There is a wealth of extras:

Norm Chomsky on Pornography

Porn Performers on The Business

Generational Divide: 3 Generations of Porn Stars Speak Out

 Donkey Punch featurette

Extended Interviews with Experts Pornography as Sex Education

The film could have been so much more effective if it had covered more ground.

“ONCE UPON A TIME VERONICA”— A New Drama from Brazil

once a time veronica“ONCE UPON A TIME VERONICA”

A New Drama from Brazil

Amos Lassen

 “Once Upon A Time Veronica” (“Era uma vez eu, Veronica”),  is a sensual character study of a young woman facing emotional and professional crossroads. Veronica (Hermila Guedes) has newly graduated from fresh medical school and faces a critical period of her life. There are decisions to me made and doubts to be faced both about her career and about her life. Her father is ill and her sex life in a mess and filled with chaos. This is what we might call a backwards fairy tale. We learn about Veronica as she navigates adventures, desires and misfortunes.

 Set in Recife, Brazil, Veronica struggles to find balance in her life. She lives with her father who is suffering from a terminal illness and her job as a doctor puts her near others who are dying. She is unable to become part of a permanent relationship and this really bothers her. Veronica does not know what she wants out of life and she often sees herself as a patient who is in need of care. She unloads all of her feelings into a tape recorder. We see her as a depressed woman. She is existentially bored.


Veronica’s story is one that takes place during her first year as a doctor, dealing with patients that either won’t take her seriously or describe vague headache symptoms. She is not achieving her goals in life because she is unable to determine what they are.  She responds with sarcasm to those who give her love and is indifferent to the man she sleeps with. As she records her feelings on tape, we sense her feelings of displacement and apathy almost as if she is a caged animal. The theme of displacement here is powerful and by the time we reach the end of the film, Veronica has bought a car and a house hoer her father and herself. She takes a job in a private hospital where she will be dealing with patients who are affluent for the most part. Perhaps Veronica has lost herself and in doing so, she is no longer displaced. We do not know if she is really happy or if depression will come back on her—we have experienced her journey as she slowly examined her life and her feelings.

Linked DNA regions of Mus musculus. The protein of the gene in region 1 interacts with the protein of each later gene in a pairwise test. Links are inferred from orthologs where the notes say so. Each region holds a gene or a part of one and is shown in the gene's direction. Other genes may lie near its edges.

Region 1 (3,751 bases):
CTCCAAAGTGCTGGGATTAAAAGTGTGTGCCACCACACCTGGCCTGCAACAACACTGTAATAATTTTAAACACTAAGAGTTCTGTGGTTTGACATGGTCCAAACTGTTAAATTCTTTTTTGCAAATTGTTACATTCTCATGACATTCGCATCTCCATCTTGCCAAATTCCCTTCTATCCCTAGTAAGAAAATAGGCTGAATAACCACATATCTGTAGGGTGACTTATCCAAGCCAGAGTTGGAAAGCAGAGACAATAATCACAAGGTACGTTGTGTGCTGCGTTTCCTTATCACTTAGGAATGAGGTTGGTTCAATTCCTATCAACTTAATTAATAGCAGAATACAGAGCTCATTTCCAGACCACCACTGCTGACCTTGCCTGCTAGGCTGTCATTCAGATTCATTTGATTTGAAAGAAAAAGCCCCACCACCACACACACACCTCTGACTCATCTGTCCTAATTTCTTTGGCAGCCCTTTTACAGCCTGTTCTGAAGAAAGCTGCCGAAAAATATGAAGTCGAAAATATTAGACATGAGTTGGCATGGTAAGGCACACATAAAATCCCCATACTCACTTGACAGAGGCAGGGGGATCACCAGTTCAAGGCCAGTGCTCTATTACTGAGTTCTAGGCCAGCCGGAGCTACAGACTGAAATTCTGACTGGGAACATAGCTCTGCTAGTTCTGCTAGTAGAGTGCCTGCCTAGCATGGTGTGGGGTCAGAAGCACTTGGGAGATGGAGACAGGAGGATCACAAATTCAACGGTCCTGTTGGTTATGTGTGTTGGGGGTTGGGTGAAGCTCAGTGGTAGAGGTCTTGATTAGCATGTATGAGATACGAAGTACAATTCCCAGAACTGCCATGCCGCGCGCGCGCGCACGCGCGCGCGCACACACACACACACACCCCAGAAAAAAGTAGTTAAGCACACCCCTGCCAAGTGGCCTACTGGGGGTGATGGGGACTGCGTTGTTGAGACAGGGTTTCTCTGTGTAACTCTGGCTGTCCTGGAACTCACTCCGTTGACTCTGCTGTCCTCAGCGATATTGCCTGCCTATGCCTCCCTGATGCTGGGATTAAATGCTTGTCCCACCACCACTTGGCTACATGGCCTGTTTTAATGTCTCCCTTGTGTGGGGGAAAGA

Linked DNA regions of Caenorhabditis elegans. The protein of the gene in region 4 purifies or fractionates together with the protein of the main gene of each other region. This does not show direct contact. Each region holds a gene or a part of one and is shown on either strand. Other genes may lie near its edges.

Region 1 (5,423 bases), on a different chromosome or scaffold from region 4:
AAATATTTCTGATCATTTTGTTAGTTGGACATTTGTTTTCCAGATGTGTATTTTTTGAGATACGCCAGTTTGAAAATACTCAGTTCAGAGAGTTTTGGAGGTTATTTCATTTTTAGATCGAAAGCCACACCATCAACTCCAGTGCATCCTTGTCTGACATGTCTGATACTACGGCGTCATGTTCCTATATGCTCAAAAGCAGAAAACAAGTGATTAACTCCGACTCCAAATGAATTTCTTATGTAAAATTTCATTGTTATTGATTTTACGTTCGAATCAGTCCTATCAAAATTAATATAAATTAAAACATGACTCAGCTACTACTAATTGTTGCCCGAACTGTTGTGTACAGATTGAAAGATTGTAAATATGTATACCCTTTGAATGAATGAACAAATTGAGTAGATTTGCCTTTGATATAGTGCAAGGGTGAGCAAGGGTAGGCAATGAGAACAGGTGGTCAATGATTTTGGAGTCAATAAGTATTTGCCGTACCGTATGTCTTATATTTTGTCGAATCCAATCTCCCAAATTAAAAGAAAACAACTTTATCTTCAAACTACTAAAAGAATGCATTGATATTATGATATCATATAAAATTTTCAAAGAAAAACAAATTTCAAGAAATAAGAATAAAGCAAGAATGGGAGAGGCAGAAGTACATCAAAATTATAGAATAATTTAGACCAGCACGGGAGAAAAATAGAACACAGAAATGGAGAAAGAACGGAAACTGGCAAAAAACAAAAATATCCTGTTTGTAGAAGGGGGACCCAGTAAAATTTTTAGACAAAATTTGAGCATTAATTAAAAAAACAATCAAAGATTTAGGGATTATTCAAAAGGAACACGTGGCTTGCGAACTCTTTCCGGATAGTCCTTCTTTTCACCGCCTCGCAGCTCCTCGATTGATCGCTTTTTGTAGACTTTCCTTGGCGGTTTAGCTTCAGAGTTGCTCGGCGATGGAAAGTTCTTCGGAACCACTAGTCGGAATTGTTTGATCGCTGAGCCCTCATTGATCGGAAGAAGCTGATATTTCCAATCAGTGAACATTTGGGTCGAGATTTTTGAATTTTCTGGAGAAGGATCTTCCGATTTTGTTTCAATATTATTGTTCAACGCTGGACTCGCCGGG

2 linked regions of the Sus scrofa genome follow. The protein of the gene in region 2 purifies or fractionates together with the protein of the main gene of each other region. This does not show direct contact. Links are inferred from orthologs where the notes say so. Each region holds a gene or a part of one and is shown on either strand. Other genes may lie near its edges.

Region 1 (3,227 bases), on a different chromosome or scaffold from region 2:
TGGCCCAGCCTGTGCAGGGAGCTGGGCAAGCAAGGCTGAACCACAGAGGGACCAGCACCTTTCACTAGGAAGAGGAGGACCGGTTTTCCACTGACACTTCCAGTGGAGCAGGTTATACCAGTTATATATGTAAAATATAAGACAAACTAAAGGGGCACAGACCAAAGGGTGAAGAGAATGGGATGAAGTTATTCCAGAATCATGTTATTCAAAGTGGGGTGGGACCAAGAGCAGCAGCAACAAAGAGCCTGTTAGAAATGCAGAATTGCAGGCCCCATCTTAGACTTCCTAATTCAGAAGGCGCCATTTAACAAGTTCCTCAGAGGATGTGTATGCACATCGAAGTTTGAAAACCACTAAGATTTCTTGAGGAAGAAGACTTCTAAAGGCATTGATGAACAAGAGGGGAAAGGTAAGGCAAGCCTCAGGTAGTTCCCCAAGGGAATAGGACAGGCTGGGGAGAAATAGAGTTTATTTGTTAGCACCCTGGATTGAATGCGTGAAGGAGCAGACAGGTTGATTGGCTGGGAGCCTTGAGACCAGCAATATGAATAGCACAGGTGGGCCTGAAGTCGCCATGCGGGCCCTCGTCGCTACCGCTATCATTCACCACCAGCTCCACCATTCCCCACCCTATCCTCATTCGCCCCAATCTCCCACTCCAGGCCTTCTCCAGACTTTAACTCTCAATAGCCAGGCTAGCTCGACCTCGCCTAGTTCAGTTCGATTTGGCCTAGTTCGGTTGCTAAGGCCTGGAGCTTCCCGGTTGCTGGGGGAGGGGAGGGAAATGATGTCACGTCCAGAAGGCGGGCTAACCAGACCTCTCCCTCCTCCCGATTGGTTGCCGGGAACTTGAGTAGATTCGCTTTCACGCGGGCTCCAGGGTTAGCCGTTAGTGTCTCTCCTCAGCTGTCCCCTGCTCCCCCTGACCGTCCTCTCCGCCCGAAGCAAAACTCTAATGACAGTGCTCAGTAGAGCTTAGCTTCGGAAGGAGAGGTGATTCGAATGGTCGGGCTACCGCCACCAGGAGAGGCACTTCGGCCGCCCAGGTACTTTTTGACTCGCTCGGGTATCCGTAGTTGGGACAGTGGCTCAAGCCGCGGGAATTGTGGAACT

The director, Marcelo Gomes, gives us a film that is tactile and experiential and it has a great deal to say about how we feel when our expectations do not match reality. The film  opens at Laemmle Theaters in LA on November 28, 2014.


theres no place like utopia

“There’s No Place Like Utopia”

Across America

Amos Lassen

In “The Wizard of Oz”, Dorothy followed the yellow brick road because she believed that when she reached the end, a wizard would make her dreams come true. She discovered however that the wizard had no power. Here was Dorothy looking for utopia and no one could show it to her.

Let’s look at what Utopia means: Utopia (Greek: No Place) is an imaginary, perfect society, where everyone is happy. In Utopia, man has been perfected, it is heaven on earth, all human beings are equal, and think and act the same. The idea of a mythical perfect society was first mentioned by Plato in his work The Republic in 380 BC. The word ‘Utopia’ was coined by Sir Thomas More in his 1516 book Utopia, depicting a fictional island paradise in the Atlantic Ocean. In the Wizard of Oz movie, the Land of Oz was depicted as Utopia.

In 1848, Karl Marx wrote in the Communist Manifesto that it is historically inevitable for societies to pass through four stages: feudalism, capitalism, socialism, and finally communism. In communist society, Marx described a ‘workers paradise’ where perfect happiness and universal fulfillment would be achieved though the abundance of goods and services that only a government controlled society could produce. In the modern era, socialists adopted Thomas More’s satirical idea of Utopia and Marx’s worker’s paradise as the realistic blueprint for a nation state. Ruling over ‘paradise,’ the leader of Communist society was considered to be ‘God on earth’. However, countries that adopted the Marxist model suffered economic devastation and biological destruction as 100 million were killed in peacetime through starvation, gulags, and political repression in an attempt to mold human beings to fit into Utopia.